The Changing Landscape of Climate Policy

Even under Trump, the U.S. was slowly lurching in the right direction. Biden needs to give the process a good strong push.

Barring a Democratic sweep in the Georgia runoffs, Biden will be facing a Republican Senate.  But he also has a big advantage: The world has changed in some important ways that favor climate action.

The importance of these positive changes may have been obscured by some negative developments. Since Barack Obama left office, climate change has become even more urgent, and Trump’s presidency has proved a disaster for environmental policy.  His Supreme Court appointments will make bold EPA action more difficult. Notably, however, renewable energy has thrived even under Trump.

Probably the most important single change has been the continued drop in the price of renewable energy and storage.  That change has had several follow-on effects: The politics of clean energy have shifted as it has become harder to argue that climate action is unaffordable.  Moreover, some believers in competitive markets have begun to support access to electricity markets by renewables, storage, and demand response.  And the private sector has found clean energy appealing as the basic economics have improved.  A clear example is the auto industry’s embrace of electric vehicles as the future of transportation.

Moreover, climate action has gained important allies. More than a few states have adopted ambitious targets for limiting or entirely eliminating carbon emissions. Renewable energy has gained traction in states where it used to be anathema. And cities across the country have adopted their own climate policies.

Important private sector interests have also enlisted in the cause of climate action.  No doubt some of that is “greenwashing” that will not be accompanied by real action. But some companies are taking real steps toward reducing emissions. Even those that only give lip service to climate action are paying tribute to the broadening public appeal of clean energy and growing public concern about climate change.

Finally, the fossil fuel sector has grown weaker, even apart from the dire impact of the coronavirus on their sales. The U.S. coal industry is staggering, having suffered continued losses since Trump took office. The oil industry has consistently proved a bad investment and is increasingly considered risky by investors. Their political strength is not negligible, but neither is it as formidable as in the past.

None of this is to deny the indispensable role of the federal government.  Only the federal government can coordinate the infrastructure buildout we need for new transmission, upgrading the grid to meet the challenges of a changing energy system, promoting offshore wind, and providing charging facilities across the country.  The federal government is also needed to ensure climate action in laggard states, and to coordinate action between states to make the carbon transition smoother. And only the federal government can take on the next generation of climate challenges: decarbonizing industry, phasing out natural gas, and transforming the agricultural sector into a carbon sink. The federal government is also needed to provide leadership in the international sphere.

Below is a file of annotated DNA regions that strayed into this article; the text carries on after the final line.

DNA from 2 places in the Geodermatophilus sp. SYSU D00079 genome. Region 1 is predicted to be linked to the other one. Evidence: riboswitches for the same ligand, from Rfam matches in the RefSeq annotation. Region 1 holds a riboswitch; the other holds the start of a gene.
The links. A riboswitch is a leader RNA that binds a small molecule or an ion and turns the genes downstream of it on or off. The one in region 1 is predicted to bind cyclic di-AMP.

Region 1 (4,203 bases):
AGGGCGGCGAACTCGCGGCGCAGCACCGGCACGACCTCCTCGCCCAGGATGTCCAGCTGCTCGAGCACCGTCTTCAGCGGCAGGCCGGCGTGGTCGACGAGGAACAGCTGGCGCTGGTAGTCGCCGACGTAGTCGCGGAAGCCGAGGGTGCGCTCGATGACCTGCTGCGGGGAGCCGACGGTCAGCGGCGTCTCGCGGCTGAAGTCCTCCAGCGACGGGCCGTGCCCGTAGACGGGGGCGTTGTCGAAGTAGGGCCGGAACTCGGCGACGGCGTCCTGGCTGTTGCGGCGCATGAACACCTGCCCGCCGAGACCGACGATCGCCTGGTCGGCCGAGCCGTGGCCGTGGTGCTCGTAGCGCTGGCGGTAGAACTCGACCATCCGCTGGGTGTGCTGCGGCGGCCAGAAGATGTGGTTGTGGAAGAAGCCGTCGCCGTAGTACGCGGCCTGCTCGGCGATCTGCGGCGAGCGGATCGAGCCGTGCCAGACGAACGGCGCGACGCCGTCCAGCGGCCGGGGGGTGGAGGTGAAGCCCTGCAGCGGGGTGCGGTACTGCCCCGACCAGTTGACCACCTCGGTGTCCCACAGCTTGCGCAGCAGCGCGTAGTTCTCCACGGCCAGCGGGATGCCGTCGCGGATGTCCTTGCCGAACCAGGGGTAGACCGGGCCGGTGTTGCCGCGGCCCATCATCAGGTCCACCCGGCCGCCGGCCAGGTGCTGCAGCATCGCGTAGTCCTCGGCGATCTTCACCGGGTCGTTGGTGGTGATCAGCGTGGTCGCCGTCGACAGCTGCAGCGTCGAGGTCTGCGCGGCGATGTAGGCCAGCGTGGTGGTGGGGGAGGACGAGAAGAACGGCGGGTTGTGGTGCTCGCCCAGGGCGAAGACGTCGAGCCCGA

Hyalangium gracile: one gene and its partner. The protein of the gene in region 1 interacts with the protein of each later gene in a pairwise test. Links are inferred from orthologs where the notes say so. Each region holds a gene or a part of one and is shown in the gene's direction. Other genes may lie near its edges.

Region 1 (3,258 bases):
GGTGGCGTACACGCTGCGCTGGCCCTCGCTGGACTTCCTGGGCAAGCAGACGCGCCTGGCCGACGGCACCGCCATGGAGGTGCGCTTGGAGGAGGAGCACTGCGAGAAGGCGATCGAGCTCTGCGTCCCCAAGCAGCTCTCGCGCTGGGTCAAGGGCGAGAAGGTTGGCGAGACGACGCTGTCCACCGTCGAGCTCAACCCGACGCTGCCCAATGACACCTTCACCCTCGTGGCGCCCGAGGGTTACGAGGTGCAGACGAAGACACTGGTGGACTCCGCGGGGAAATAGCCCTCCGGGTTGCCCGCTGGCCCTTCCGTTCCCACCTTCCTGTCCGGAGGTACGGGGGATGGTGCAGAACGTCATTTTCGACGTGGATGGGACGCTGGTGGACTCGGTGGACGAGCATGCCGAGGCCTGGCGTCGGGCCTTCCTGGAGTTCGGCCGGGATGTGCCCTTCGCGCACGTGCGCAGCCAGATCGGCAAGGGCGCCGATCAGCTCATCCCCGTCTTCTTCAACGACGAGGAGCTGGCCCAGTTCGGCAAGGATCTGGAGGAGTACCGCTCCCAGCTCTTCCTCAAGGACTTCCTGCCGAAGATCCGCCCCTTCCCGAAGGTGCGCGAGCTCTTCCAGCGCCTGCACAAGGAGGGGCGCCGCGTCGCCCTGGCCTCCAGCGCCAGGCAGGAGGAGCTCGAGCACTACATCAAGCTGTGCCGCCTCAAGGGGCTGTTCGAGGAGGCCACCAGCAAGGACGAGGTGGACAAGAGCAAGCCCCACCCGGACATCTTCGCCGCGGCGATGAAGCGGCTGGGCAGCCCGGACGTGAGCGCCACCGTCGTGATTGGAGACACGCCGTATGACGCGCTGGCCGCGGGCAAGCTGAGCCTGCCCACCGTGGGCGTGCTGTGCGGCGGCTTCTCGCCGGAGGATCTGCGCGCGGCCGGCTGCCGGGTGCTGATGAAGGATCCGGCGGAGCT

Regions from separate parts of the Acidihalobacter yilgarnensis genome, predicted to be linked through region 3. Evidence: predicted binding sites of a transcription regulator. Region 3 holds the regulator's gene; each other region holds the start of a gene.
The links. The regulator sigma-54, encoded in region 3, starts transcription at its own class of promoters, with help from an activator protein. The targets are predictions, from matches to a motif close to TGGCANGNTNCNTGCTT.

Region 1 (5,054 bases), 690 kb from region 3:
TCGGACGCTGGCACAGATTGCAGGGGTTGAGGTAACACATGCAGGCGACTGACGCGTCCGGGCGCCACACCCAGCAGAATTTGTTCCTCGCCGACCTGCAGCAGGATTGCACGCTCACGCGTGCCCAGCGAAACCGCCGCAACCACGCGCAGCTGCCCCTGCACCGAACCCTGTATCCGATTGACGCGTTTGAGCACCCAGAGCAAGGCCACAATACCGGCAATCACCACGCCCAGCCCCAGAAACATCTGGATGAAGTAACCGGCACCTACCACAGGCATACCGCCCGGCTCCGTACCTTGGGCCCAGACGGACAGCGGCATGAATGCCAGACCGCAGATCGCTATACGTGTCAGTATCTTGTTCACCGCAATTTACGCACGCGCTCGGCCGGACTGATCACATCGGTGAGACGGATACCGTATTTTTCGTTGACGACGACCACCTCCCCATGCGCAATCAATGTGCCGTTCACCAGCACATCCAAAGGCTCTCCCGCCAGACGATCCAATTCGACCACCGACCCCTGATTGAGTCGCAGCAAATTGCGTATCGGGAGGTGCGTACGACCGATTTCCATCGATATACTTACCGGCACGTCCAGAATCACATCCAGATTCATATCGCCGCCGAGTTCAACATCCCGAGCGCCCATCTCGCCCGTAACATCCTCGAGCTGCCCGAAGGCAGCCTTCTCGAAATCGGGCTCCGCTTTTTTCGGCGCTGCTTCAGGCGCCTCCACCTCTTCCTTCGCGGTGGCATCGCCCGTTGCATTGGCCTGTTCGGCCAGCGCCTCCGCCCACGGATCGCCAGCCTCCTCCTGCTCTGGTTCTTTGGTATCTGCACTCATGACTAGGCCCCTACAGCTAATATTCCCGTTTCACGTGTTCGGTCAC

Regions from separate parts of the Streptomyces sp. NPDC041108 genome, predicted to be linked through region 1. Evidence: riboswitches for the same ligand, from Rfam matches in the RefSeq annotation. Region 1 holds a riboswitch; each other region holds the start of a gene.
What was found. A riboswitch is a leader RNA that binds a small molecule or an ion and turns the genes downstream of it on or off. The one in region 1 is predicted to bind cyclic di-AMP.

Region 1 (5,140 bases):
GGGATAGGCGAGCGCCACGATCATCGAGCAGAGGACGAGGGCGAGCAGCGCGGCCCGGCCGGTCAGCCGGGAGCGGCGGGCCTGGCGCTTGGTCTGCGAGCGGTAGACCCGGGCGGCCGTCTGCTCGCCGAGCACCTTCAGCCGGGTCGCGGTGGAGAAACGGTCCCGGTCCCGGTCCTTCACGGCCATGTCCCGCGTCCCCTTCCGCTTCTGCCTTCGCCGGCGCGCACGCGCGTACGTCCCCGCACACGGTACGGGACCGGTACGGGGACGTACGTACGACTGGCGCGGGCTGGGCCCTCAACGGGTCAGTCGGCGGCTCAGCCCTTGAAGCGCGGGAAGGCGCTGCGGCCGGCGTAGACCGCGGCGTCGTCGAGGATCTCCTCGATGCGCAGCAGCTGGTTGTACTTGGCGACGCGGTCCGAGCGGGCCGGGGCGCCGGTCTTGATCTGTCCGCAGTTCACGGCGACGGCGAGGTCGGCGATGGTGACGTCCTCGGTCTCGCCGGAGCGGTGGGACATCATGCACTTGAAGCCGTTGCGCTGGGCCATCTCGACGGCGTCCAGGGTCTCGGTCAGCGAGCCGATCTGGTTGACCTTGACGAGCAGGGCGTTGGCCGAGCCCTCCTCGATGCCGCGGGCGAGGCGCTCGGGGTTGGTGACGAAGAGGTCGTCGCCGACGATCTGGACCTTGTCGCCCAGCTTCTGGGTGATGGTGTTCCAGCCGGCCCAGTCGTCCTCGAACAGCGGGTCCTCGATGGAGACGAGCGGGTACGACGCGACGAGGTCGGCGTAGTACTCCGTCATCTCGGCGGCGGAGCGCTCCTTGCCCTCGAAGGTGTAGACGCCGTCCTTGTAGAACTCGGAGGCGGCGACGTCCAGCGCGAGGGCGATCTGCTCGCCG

In pursuing these goals, Biden must find ways of making progress without strong support from Congress or a friendly Supreme Court. In terms of regulation under existing law, I’m one of many people who have argued that the best bet is to ramp up regulation of conventional pollutants, including coal ash and air pollutants. This would raise costs for fossil fuel generators. We also need disclosure requirements for firms about their climate policies; this could probably be accomplished by regulation under existing law. Finally, following the lead of a recent ruling by the Federal Energy Regulatory Commission, we can start moving toward putting a price on carbon in electric power markets.

The next round of climate policy will not be a replay of the Obama Administration’s admirable efforts.  During a time of adversity, we have learned some lessons that may make climate action easier.  And at the same time, action has become all the more urgent.

 

 

 

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Reader Comments

2 Replies to “The Changing Landscape of Climate Policy”

  1. The NRDC recommended that we “deepen and accelerate efforts to tackle climate change at the local, regional, and national levels.” Why haven’t we heard much from Al Gore who had been our most prominent spokesperson?

    Now Trump has withdrawn from the Paris Agreement and we are leaderless at a time when we must be implementing solutions with the greatest sense of urgency.

    Do we have any academic leader(s) who can inform, educate and motivate the public?

  2. Prof. Farber, your silence confirms the undeniable fact that you don’t have any implementable solutions to protect the human race from global warming apocalypse and choose to hide behind Hofstadter’s Shield of Academic Purity instead.

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About Dan

Dan Farber

Dan Farber has written and taught on environmental and constitutional law as well as about contracts, jurisprudence and legislation. Currently at Berkeley Law, he has al…

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